We in Thailand are in transition from a dysfunctional democracy to a new and sustainable, deliverable democracy. A sustainable return to normalcy will require successful reforms. For the reform process to be successful, it would appear to me that the process must be inclusive and participatory, encompassing people from all parties to the conflict and those not party to the conflict. There must be constant dialogue and exchange of views until the agreed package of reforms can be adopted. The reforms must not be a victor’s reforms; it has to create a sense of ownership for the people. Ownership can only be created when people can participate, not only in the National Reform Council, but through various mechanisms and forums to enable those outside the Assembly, all over the country, to have the space to discuss, debate and exchange views, to have their voices heard, and provide them with channels to make inputs to the reform council for deliberation. The efforts that the interim administration is making on reconciliation is therefore to be commended. It is a necessary precondition for setting the right atmosphere for dialogue. It is perhaps important to note that reconciliation and reforms are part and parcel of the same process. While reconciliation can lead to successful and acceptable reforms, a successful and acceptable reform will also lead to successful reconciliation. To me reconciliation does not mean that all must agree on everything. Reconciliation means that people can appreciate and accept differences and are able to live together in harmony under agreed rules. Diversity can bring strength. We must build a new Thailand with strength coming out of diversity.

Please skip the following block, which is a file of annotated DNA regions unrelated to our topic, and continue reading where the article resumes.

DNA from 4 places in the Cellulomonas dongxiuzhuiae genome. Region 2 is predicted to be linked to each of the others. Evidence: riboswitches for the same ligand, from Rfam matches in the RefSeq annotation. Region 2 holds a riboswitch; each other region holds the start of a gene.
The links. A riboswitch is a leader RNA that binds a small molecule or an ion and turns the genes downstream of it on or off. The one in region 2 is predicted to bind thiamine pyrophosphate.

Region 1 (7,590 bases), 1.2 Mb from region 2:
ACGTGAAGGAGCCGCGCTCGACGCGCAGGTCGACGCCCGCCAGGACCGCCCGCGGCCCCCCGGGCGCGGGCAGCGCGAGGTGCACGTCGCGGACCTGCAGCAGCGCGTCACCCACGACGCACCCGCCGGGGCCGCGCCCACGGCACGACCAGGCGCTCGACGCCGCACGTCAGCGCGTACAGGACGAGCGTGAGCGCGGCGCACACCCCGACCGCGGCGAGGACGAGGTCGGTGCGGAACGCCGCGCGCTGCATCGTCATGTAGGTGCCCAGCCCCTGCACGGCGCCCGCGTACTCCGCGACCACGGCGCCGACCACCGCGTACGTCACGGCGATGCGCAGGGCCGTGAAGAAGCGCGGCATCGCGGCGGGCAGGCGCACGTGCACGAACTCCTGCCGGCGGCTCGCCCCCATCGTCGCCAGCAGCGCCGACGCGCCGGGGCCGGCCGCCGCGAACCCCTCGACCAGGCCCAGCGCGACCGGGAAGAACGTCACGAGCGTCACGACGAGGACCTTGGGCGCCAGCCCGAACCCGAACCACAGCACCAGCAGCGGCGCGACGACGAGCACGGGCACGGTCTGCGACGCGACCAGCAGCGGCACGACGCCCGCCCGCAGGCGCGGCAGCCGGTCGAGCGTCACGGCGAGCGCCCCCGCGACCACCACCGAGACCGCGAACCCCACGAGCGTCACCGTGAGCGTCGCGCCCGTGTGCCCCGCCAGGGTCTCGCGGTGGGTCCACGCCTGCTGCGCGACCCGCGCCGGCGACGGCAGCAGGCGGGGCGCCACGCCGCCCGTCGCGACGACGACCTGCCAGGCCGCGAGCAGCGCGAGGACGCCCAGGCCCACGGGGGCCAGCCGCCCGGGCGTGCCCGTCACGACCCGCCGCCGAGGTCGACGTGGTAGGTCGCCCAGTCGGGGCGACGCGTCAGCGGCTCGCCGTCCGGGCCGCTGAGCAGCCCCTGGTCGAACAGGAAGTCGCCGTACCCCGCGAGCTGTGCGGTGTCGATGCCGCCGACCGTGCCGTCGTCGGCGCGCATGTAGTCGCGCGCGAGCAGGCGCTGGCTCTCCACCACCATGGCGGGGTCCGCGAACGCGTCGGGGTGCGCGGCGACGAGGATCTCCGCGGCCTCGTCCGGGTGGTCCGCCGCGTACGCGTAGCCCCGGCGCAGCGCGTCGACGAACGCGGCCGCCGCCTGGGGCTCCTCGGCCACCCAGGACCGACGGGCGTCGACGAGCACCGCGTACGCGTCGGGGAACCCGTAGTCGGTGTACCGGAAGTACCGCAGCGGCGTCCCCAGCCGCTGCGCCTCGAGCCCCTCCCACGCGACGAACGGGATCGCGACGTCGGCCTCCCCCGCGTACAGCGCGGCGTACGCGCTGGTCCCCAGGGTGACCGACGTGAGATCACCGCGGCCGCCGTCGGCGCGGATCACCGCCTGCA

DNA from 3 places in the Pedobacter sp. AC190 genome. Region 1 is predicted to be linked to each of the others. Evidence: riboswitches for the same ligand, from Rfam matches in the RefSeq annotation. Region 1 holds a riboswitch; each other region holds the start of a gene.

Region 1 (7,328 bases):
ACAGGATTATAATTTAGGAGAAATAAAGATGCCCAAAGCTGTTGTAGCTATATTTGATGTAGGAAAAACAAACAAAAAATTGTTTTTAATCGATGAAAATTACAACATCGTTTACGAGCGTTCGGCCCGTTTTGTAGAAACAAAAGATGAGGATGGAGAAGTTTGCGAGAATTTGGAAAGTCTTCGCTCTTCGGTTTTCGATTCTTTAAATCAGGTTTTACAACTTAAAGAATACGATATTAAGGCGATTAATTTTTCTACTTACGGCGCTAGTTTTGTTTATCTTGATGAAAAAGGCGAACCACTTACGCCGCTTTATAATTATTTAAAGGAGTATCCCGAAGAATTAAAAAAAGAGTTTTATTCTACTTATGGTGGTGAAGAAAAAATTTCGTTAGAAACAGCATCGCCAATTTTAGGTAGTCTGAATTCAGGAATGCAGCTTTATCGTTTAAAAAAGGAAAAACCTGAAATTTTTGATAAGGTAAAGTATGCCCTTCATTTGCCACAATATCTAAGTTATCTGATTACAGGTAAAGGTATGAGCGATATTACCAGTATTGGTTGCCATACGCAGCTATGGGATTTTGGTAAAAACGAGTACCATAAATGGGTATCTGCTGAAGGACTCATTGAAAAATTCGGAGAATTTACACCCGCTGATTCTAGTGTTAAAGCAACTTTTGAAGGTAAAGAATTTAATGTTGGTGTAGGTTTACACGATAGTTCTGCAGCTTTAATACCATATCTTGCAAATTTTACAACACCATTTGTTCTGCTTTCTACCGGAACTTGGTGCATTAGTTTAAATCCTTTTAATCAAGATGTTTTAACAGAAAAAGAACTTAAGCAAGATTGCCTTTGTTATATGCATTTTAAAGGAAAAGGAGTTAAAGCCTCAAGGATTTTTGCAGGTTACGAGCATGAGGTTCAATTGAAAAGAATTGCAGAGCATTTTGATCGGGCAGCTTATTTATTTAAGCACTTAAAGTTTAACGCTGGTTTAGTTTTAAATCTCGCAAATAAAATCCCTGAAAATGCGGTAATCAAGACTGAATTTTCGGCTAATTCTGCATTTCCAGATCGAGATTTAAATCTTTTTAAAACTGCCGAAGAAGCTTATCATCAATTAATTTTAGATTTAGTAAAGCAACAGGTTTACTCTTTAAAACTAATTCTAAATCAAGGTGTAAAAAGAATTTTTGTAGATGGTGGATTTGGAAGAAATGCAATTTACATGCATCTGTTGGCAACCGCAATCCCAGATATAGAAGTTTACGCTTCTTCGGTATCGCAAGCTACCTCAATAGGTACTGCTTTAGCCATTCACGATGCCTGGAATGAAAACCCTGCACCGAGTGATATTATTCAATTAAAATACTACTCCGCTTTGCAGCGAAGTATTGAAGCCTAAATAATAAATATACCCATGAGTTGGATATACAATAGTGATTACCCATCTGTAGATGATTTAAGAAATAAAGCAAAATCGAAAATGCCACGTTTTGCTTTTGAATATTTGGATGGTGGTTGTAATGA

We, in Thailand, have embarked on an ambitious but necessary undertaking that will have enormous consequences not only for the Thai people, but for all our friends and partners, and the wider region as a whole.

In the aftermath of the international financial meltdown of 2008-09, the World Economic Forum issued a study in 2010 on the state of the world economy entitled, “Rethink, Redesign, Rebuild”. There was an opportunity to overhaul the world’s financial, trade and economic architecture in order to provide more equity, transparency and sustainability, and to lessen conflicts. As we all know, that window of opportunity, regrettably, was not fully utilised.